Western KELOLAND Preparing For Emerald Ash Borer


Living on the Great Plains, most of us know that trees are a precious commodity.  

That’s why a small beetle, which is eating it’s way through the tree stands of the eastern U.S., is such a threat.  The emerald ash borer has already been found in ash trees in eastern South Dakota.

One Black Hills city official describes the ash borer invasion as a slow-moving wildfire, moving across the landscape, destroying trees as it goes.

“Any ash tree is vulnerable to the borer. There is not an ash tree that grows here that is resistant.” said Rapid City Parks and Recreation’s Andy Bernard.

Ash trees are native to South Dakota, and their golden leaves are familiar autumn site in towns across the state. Up until now, ash trees have been fairly resistant to the native bugs that attack from time to time. But not this time. 

“Emerald ash borer doesn’t work that way. Our trees have no natural defenses, so they pretty much just eat them all,” Bernard said.  

And they are moving west. 

“It is going to happen, and it’s going to be soon.” Hermosa Board President Dan Holsworth said.

Holsworth is one of the many city officials tasked with dealing with the coming invasion. They are making plans and fast. 

“Within two years we’re going to see that problem existing here,” Bernard said.  

Some cities are going to treat trees they want to keep. Others are planning to cut down some ash trees to make it difficult for the beetle to spread.  

In Rapid City for example, the management plan is a combination of treatment and triage. It’s a big job. Rapid City, like most South Dakota towns has a lot of ash trees.

“Total…forty thousand. It’s a best guest estimate right now. We’re working on an inventory of all of our park trees,” Bernard said. 

Like most west river towns, Hermosa is cutting ash trees as well. To stay ahead of beetle invasion, city officials say it’s important to eliminate as many food sources, and sources of infestation as possible.  But Hermosa is taking steps to immediately replace the trees they cut down.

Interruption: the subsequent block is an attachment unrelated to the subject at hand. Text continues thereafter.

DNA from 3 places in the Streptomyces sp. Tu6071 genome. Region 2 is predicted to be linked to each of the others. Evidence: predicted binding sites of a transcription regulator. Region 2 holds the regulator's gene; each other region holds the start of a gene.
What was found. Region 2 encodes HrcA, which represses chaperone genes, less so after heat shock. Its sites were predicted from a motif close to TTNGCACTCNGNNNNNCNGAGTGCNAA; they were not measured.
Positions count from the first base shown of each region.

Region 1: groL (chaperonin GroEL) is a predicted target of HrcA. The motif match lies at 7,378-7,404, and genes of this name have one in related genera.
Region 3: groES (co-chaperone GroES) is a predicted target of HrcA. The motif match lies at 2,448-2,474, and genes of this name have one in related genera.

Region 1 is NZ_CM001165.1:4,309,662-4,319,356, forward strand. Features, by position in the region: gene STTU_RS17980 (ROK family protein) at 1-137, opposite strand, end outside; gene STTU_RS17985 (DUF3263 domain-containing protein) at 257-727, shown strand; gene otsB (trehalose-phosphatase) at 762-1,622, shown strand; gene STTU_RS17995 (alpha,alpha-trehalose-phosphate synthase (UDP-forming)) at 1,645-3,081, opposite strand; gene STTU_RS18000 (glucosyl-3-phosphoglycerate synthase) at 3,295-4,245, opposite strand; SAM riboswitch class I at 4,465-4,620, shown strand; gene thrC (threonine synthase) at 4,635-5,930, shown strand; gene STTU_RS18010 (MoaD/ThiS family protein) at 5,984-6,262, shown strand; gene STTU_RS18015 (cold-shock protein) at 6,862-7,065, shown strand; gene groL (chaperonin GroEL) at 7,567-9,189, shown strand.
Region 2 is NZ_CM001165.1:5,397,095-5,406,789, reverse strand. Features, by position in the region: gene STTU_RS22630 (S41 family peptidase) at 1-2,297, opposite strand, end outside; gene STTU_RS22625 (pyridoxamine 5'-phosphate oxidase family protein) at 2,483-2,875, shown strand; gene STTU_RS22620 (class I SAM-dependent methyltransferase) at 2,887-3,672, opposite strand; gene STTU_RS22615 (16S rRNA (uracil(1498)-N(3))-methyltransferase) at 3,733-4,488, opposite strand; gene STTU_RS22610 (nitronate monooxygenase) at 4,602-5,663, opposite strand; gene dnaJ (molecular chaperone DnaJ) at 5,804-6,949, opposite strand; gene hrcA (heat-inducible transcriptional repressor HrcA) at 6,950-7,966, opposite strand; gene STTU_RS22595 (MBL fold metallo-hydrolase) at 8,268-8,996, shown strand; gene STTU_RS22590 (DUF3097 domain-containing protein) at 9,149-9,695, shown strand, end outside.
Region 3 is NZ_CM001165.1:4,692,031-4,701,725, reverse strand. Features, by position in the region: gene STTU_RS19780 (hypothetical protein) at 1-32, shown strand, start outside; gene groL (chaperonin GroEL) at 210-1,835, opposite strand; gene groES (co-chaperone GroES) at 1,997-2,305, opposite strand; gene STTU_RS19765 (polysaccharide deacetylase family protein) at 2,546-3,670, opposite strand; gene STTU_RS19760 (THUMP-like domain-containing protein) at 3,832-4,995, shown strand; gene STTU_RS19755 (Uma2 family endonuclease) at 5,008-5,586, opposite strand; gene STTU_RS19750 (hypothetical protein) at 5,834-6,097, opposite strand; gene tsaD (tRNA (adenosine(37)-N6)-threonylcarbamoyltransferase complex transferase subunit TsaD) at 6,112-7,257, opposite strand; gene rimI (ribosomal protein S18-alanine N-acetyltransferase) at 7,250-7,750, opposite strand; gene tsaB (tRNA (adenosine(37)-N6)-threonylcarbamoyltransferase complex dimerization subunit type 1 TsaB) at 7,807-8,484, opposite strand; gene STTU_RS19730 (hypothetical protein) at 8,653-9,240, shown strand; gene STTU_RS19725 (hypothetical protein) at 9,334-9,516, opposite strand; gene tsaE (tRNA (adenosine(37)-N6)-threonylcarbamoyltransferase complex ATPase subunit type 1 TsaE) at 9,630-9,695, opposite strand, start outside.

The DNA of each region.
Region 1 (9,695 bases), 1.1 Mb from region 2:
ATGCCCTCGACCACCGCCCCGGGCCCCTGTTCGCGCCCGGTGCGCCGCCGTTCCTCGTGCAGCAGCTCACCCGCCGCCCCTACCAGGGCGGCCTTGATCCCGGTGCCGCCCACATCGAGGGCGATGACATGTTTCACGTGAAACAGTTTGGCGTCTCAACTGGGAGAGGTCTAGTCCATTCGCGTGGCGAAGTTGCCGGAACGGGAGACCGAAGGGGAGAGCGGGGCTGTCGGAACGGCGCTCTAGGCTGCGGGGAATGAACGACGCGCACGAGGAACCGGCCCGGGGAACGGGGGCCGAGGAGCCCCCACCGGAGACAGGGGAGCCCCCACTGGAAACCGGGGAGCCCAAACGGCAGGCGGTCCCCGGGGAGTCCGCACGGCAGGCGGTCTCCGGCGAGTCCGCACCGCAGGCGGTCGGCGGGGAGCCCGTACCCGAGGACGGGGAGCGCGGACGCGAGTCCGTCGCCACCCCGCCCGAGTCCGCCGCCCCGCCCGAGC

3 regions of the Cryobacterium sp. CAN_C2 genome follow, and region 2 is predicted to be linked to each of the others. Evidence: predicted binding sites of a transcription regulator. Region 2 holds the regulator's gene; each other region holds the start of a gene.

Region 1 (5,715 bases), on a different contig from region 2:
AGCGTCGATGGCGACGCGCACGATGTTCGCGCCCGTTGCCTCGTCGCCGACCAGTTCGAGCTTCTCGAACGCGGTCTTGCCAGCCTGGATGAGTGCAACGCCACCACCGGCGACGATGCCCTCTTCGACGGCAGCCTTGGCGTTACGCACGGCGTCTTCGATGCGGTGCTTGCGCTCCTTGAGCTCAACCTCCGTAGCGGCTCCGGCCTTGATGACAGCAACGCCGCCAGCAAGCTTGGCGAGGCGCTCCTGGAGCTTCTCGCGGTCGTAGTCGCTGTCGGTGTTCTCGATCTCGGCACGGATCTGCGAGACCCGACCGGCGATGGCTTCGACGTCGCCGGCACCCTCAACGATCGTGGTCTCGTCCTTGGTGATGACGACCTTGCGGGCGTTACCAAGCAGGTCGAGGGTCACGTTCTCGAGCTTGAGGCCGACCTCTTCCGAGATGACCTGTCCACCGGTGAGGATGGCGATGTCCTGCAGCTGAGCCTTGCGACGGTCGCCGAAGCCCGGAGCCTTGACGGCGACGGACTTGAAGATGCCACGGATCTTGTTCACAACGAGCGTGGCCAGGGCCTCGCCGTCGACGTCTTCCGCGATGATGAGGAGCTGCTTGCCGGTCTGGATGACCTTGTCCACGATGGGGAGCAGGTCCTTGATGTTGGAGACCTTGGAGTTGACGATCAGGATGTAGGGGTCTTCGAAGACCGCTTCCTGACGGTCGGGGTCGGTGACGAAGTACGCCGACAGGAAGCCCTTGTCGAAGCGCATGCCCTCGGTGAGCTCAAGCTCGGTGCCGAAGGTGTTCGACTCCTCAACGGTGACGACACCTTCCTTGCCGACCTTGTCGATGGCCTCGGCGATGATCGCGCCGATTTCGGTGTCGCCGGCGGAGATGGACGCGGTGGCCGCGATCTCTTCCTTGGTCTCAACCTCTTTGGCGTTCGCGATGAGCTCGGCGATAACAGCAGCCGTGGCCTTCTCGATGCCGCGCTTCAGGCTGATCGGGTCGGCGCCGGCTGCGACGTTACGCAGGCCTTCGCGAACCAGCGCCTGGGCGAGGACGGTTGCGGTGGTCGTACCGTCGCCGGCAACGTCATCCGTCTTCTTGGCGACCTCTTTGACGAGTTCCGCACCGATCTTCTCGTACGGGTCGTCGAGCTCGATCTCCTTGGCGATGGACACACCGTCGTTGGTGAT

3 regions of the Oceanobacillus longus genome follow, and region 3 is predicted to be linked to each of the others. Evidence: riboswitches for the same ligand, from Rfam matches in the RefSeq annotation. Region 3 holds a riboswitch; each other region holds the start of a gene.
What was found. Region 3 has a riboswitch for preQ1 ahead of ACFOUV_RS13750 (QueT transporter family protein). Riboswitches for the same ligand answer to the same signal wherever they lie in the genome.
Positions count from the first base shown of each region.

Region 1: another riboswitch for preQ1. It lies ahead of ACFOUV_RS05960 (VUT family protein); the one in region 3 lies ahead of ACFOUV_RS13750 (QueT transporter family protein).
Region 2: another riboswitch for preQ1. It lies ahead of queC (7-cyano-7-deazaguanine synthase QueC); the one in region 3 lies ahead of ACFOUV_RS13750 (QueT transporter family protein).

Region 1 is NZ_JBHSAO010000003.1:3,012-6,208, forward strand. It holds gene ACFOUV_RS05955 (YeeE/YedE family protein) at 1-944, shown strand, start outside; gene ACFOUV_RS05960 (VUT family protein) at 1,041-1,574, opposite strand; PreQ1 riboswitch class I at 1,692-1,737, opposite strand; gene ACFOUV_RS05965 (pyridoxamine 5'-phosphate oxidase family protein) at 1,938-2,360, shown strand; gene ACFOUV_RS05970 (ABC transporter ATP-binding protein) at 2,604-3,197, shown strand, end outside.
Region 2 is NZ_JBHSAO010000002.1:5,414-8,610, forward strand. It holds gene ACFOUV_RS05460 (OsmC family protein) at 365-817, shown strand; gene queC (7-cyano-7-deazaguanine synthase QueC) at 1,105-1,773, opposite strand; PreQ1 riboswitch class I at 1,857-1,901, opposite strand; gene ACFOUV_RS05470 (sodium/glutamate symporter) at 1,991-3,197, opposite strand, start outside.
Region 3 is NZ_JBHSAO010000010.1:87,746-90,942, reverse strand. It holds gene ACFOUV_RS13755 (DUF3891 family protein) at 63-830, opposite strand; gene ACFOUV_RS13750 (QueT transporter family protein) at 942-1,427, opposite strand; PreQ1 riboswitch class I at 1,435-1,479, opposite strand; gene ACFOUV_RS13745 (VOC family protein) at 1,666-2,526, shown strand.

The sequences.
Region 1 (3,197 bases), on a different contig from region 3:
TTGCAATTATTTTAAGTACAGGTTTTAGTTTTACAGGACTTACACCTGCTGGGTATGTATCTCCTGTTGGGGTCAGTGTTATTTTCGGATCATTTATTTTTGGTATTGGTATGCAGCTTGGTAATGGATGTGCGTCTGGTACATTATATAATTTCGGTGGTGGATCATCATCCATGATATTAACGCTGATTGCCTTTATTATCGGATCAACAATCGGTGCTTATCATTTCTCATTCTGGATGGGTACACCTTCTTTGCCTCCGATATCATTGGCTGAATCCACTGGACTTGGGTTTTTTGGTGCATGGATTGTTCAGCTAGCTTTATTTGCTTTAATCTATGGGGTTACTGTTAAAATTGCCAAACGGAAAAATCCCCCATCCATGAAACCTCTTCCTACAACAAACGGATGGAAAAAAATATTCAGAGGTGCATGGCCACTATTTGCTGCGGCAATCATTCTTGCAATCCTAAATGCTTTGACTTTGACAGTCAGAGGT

“We’re going in and putting different species in that will not have that problem,” Holsworth said.

The emerald ash borer invasion isn’t just affecting city park and street departments. Private landowners will be facing the same threat, and will have to make the same choices. Does one cut down the trees or try to save them. 

“You can treat your trees once the ash borer is identified in the area. We don’t recommend treating any trees until the ash borer infestation is identified within fifteen miles,” Bernard said.

That process isn’t cheap. A treatment for a single tree runs from $120 to $250. Holsworth says it’s still a cheaper than cutting down, removing, and replanting a new tree.  He says some ash trees in South Dakota are 50 to 100 years old, and their property value in some neighborhoods could be calculated in the tens of thousands of dollars. 

“So it’s going to be a matter where the homeowner is going to have to be the individual to decide, yes, I want to save this tree,” Holsworth said. 

And it’s not just an economic decision. We all have memories of backyard swings and summer picnics beneath stately old ash trees. These sentimental factors will be also part of the decision as to what steps to take to combat the coming invasion. 

The emerald ash borer has now invaded eastern South Dakota, Nebraska, and parts of Colorado. 

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